Remember Michael Jackson’s 1997 Horror Movie with Stephen King?

In probably one of the most bizarre film collaborations of the nineties, late pop legend Michael Jackson joined forces with horror author Stephen King to produce a long-running music video for 1997’s “Ghost.” Jackson was no stranger to music videos that acted as short films, case in point his 14-minute, groundbreaking video for “Thriller.” To promote Jackson’s newest remix album “Blood on the Dance Floor: HIStory in the Mix,” Jackson teamed up with renowned makeup artist Stan Winston who directed the film and Stephen King who wrote its script.

“Stephen King is a gentle, sweet, kind man. He’s very humble,” Jackson said in an interview that year.

“Ghost” was initially intended as a short companion film to 1993 film “Addams Family Values,” for which Jackson recorded a song that was dropped amidst his sexual abuse allegations. It was shot in six weeks on a $15 million budget and had Jackson playing two roles and leading twenty-minutes of choreographed dance. The film initially premiered before King’s newest film “Thinner” in Beverly Hills in 1996 at the Motion Picture Academy of the Arts, and again at Cannes Film Festival the following year solo.

Upon Jackson’s passing in 2009, King reflected on the time he spent with him on set of “Ghost” for an interview with Entertainment Weekly.

“The video contains some of the best, most inspired dancing of Jackson’s career. If you look at it, I think you’ll see why Fred Astaire called Jackson ‘a helluva mover.’ You’ll also see Jackson’s sadness and almost panful desire tp please. This is a sadness that’s all too common in people who possess talents in amounts so great it has become a burden instead of a blessing. Jackson was painfully shy to talk to but watching [“Ghost”] still makes me happy.”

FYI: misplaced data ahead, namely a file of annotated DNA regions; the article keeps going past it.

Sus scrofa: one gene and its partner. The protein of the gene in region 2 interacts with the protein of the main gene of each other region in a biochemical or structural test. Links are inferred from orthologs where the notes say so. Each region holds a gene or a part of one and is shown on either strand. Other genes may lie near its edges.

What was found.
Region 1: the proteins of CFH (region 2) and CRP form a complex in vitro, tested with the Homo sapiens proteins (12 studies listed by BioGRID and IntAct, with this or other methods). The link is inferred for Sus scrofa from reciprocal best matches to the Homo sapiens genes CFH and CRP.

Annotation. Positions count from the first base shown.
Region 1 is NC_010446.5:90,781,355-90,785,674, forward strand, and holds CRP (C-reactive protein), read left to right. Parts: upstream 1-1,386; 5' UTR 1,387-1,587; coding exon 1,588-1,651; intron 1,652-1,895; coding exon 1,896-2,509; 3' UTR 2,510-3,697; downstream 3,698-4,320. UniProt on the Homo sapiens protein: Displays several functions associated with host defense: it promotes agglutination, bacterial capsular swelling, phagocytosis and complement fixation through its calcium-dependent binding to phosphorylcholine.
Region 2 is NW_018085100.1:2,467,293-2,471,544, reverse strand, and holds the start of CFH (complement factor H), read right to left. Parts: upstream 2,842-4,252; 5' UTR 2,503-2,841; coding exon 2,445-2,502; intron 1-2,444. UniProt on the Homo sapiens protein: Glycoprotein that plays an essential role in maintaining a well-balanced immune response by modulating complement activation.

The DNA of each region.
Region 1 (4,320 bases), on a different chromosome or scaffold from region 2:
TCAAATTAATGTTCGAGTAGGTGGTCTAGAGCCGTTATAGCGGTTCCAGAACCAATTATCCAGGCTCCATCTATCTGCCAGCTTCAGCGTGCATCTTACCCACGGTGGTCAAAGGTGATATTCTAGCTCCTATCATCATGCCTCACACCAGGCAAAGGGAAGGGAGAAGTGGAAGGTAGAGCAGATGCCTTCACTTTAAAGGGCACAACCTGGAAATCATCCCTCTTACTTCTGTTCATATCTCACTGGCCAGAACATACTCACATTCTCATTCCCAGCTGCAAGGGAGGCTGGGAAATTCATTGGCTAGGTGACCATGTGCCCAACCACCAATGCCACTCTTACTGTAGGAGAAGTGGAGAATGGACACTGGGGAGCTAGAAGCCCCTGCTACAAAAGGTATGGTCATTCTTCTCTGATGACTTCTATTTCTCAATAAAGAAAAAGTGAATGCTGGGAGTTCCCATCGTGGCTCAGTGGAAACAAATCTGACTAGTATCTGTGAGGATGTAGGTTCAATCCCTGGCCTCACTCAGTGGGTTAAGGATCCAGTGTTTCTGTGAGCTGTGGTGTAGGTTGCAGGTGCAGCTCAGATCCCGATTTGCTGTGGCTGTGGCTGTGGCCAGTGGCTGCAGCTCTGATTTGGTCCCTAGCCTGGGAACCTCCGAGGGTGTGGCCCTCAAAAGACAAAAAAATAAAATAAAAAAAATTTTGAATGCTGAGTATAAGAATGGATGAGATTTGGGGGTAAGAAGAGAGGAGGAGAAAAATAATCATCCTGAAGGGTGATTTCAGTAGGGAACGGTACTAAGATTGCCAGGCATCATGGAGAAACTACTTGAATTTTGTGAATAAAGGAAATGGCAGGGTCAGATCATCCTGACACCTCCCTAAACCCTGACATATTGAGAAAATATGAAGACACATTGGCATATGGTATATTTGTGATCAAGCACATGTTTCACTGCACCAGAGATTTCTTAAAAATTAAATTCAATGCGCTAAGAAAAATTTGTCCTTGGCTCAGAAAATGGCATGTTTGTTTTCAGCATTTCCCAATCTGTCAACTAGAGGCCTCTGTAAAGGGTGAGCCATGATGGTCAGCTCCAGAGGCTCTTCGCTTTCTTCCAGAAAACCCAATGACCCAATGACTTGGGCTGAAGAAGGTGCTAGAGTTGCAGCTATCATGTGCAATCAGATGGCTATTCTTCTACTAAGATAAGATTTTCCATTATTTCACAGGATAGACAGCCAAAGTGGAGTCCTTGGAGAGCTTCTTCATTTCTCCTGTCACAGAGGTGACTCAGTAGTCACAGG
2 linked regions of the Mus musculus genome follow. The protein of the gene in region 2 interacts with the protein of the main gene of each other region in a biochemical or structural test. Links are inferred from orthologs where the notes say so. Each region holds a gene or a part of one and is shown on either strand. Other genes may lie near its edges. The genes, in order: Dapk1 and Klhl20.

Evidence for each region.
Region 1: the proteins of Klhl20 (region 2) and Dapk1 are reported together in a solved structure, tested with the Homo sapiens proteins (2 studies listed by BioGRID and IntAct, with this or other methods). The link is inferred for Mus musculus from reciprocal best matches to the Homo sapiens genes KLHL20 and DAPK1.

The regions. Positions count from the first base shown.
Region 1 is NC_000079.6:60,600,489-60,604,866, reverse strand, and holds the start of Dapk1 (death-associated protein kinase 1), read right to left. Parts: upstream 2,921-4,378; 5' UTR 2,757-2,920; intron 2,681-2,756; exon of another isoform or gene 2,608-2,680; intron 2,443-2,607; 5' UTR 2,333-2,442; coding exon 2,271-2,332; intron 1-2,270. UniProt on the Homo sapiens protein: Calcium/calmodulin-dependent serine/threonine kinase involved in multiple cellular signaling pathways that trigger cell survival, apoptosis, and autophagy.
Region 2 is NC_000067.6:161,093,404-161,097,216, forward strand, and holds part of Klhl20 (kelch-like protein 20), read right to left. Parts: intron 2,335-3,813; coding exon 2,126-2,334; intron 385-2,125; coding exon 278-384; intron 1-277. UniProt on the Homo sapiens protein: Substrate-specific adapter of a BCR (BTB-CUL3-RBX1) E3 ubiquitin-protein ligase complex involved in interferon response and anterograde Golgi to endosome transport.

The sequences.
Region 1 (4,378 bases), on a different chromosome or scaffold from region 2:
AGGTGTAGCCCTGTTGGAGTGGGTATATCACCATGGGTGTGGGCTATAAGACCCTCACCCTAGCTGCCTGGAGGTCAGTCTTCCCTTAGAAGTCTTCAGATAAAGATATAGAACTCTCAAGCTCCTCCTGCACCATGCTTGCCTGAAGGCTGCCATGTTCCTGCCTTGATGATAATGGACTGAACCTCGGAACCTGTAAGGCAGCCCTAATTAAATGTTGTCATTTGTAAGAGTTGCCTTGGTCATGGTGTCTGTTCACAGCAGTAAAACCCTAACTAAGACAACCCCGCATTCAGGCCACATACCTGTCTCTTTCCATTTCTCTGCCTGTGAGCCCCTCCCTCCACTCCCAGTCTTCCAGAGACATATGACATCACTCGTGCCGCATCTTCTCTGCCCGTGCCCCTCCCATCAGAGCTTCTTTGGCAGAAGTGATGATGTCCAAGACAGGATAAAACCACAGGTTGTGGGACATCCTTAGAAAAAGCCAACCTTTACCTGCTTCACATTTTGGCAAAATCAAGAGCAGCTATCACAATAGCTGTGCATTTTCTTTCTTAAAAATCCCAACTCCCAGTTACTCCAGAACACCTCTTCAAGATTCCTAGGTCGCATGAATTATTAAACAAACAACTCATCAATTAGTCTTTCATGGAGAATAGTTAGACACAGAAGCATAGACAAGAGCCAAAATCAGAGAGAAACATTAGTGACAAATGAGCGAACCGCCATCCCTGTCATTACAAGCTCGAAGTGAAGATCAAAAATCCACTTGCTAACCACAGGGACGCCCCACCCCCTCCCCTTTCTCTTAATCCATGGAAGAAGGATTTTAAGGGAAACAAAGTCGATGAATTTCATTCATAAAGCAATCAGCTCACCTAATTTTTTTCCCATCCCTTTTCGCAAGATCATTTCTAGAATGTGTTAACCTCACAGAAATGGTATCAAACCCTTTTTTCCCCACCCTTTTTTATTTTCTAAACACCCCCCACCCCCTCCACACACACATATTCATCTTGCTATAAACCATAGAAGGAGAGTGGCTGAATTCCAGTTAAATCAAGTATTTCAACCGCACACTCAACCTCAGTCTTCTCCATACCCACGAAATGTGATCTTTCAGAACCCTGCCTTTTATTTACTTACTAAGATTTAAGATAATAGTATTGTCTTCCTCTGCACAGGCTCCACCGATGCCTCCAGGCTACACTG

“Ghost” takes place in Normal Valley where an angry mob show up to Jackson’s spooky mansion after the parents of neighborhood kids discover he puts on scary magic shows for them. The mayor of the town, also played by Jackson, insists that he leave town immediately and leave the kids alone. This beginning witch hunt sequence echoes Jackson’s real-life persecution surrounding those sexual abuse allegations in the nineties. Jackson’s own reclusive, misunderstood private life led him to being a tabloid spectacle and the public would never let him out of their clutches.

While the film can be seen as a companion piece to the “Thriller” music video whereas zombie ghosts have replaced werewolves, the film hasn’t aged very well to modern cinematic standards. The CGI skeletons and effects give off an amateurish Eddie Murphy “Haunted Mansion” vibe, not that there’s anything wrong with that. There’s no real plot of the film, because 12 minutes it Jackson is having an impromptu dance break with his zombie friends for no real reason at all.

But the point isn’t the quality of the film, but how it brought together two legends in their respective fields – King, in modern horror fiction, and Jackson, in pop music – to make one result with decent payoff. The ambition is evident, and surely in 1997 this music video meant a lot to a large group of fans. Sure, this is no “Thriller” or “The Shining,” but seeing a skeleton moon walk across a dusty, haunted mansion ballroom is pretty neat.

You can watch “Ghost” in its entirely below.

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